For better or worse, the stiffness of the previous Sportive Racing we tested is still evident, but with a little air taken out of the 25c Contis, again we manage to achieve a decent compromise set-up.

An overriding sense of purposeful performance and super-stiff ride permeate the time spent on the Ribble. The front end is more buzzy than the smaller sized Sportive Racing we previously tested, owing to the much longer head tube and associated steerer.

Also, owing to the shorter length of exposed seatpost due to the larger sized frame, there are more vibrations intruding at the rear.

That said, Selle Italia’s Z1 Flow saddle, plus a set of extremely competent 25c tyres deflated to 85psi, do their part in mitigating the road buzz.

The bike’s eagerness to get up and go is there in spades, though. When we say the Sportive Racing is a superbike-baiter, we’re not exaggerating: if you were to replace the budget wheelset with something more keen to spin up with immediacy, you’d embarrass a lot of people on the Sunday club run who are riding bikes costing three times the amount.

In practical terms, the compact chainset allied to the 105-series 11-28 cassette provides an ample spread of available ratios – not the biggest gears for optimum power production, but plenty of scope for excelling on all terrain, whether flat, rolling or hilly.

The fact that this build weighs in just north of the 8kg mark is impressive, given it’s a size M frameset, too.

The Ribble handles as well as many carbon bikes we’ve ridden that would put a much more sizeable dent in your savings.

A larger size frame does temper the lightning-quick response we’ve experienced with this model before, but the rangier head tube and more upright riding position allows you to pile on the miles – and smiles – much more effectively.

That said, this machine is more than capable of giving you a shot of adrenaline. Egging you on to brake hard and late before slamming it into a downhill corner, the only two limiting factors we found were the FSA callipers’ willingness to grip the Mavics’ alloy braking surface, and potentially the UK road surface.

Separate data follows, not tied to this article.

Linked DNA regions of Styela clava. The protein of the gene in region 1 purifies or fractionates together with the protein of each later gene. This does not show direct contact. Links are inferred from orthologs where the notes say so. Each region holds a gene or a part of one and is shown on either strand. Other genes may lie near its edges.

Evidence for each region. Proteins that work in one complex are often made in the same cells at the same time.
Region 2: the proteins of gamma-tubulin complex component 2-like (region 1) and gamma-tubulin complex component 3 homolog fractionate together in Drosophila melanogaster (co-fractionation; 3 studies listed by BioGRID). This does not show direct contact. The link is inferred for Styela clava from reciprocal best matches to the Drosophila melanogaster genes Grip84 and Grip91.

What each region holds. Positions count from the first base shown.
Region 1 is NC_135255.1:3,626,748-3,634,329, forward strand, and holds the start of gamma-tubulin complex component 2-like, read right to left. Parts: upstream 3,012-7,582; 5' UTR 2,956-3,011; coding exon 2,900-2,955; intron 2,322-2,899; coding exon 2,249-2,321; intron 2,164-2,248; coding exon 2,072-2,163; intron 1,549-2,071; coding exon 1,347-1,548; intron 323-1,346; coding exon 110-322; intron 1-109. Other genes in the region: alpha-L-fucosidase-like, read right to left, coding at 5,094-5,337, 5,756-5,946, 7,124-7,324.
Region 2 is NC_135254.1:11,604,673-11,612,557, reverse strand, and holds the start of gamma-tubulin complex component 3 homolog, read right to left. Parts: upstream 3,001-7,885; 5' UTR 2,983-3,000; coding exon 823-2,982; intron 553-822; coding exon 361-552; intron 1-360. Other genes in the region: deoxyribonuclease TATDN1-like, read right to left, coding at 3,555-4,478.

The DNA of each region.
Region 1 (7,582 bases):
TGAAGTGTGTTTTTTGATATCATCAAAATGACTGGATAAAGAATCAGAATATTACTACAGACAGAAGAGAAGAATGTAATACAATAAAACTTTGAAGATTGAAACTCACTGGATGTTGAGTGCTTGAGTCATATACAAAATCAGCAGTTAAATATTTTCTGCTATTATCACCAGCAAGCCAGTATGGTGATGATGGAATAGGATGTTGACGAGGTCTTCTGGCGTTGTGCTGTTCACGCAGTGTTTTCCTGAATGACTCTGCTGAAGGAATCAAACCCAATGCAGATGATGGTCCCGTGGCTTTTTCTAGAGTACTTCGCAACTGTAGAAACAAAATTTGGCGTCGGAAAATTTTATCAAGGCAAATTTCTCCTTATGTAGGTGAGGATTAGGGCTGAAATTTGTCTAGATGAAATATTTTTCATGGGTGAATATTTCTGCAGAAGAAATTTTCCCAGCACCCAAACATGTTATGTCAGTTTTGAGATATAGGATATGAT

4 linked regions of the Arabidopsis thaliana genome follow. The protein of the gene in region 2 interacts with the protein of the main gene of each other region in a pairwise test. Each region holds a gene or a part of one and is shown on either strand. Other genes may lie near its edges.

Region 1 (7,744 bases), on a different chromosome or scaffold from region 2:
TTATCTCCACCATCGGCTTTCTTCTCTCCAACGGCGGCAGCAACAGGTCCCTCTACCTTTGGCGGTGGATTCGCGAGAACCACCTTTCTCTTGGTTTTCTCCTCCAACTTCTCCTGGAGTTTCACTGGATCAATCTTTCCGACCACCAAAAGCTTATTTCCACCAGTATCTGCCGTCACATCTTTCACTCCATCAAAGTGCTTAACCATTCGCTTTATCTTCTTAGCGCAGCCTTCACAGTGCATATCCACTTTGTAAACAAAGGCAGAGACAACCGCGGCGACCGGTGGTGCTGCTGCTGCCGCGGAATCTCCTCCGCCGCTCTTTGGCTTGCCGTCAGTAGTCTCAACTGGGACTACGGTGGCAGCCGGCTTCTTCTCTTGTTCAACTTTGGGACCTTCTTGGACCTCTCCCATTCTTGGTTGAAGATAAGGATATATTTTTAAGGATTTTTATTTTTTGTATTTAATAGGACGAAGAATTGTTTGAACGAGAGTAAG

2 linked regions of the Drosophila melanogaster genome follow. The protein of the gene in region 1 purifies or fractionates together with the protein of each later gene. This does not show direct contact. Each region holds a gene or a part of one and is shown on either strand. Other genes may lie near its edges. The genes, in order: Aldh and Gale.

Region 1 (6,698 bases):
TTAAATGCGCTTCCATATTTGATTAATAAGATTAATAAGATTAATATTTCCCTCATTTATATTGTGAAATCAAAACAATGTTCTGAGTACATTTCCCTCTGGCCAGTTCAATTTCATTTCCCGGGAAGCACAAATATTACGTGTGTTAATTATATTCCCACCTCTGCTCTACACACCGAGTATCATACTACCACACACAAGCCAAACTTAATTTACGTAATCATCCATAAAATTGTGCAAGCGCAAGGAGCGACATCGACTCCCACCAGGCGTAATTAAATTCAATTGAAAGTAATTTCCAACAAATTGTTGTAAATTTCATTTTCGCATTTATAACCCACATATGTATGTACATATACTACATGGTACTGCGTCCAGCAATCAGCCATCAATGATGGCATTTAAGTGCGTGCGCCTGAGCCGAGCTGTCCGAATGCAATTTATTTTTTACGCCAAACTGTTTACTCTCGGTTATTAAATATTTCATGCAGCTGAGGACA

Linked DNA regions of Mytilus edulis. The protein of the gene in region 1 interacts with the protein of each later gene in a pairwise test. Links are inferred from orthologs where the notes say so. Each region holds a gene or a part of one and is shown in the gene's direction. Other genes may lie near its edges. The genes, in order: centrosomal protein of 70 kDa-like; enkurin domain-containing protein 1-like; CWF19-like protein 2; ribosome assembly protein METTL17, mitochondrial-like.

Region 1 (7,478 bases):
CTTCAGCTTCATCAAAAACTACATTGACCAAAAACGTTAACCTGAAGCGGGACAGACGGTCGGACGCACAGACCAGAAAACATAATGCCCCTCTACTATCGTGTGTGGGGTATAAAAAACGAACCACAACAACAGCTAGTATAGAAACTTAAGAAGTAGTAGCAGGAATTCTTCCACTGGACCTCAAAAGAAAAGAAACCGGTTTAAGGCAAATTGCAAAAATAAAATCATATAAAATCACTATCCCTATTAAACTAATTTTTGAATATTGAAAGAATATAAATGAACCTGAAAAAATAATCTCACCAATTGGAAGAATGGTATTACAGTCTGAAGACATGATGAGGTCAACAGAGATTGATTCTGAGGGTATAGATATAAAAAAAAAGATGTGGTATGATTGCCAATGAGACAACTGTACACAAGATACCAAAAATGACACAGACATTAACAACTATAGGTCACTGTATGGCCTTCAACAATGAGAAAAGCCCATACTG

Take this bike on a cycling holiday to Mallorca, however, and you’ll have a near-perfect companion for the testing climbs and rocketing descents of Europe’s paradise cycling island.

The frameset is restricted to running nothing wider than 25mm rubber, but we reckon Conti’s GP4000S tyres are some of the best performing we’ve ever tested – grippy, durable, low rolling resistance…

Unlike some that we’ve tested in the same £50 price range, which frankly have about as much grip as an ungritted country lane in winter. 


Frame: A great mix of carbon for superb stiffness. 9/10 
Components: Mostly 105 kit – superb value at this price. 8/10 
Wheels: Decent Mavic wheels with excellent Conti tyres. 8/10 
The ride: Responsive and fast enough to give a real thrill. 9/10 

Verdict: When we say the Ribble Sportive Racing is a superbike-baiter, we're not exaggerating.  


Claimed Measured
Top Tube (TT) 558mm 556mm
Seat Tube (ST) 530mm 530mm
Fork Length (FL) N/A 381mm
Head Tube (HT) 176mm 180mm
Head Angle (HA) 73 72.9
Seat Angle (SA) 73.5 73.4
Wheelbase (WB) 993mm 993mm
BB drop (BB) N/A 76mm


Ribble Sportive Racing
Frame Ribble Sportive Racing carbon frame and fork
Groupset Shimano 105
Brakes FSA K-Force
Chainset Shimano 105, 50/34
Cassette Shimano 105, 11-28
Bars ITM Alcor 80, alloy
Stem ITM Alcor 80, alloy
Seatpost CSN Superleggera, alloy, 31.6mm
Wheels Mavic Aksium, Continental GP 4000 S 25c tyres
Saddle Selle Italia X1 Flow
Weight 8.12kg (M)

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Page 1 of 2Ribble Sportive Racing review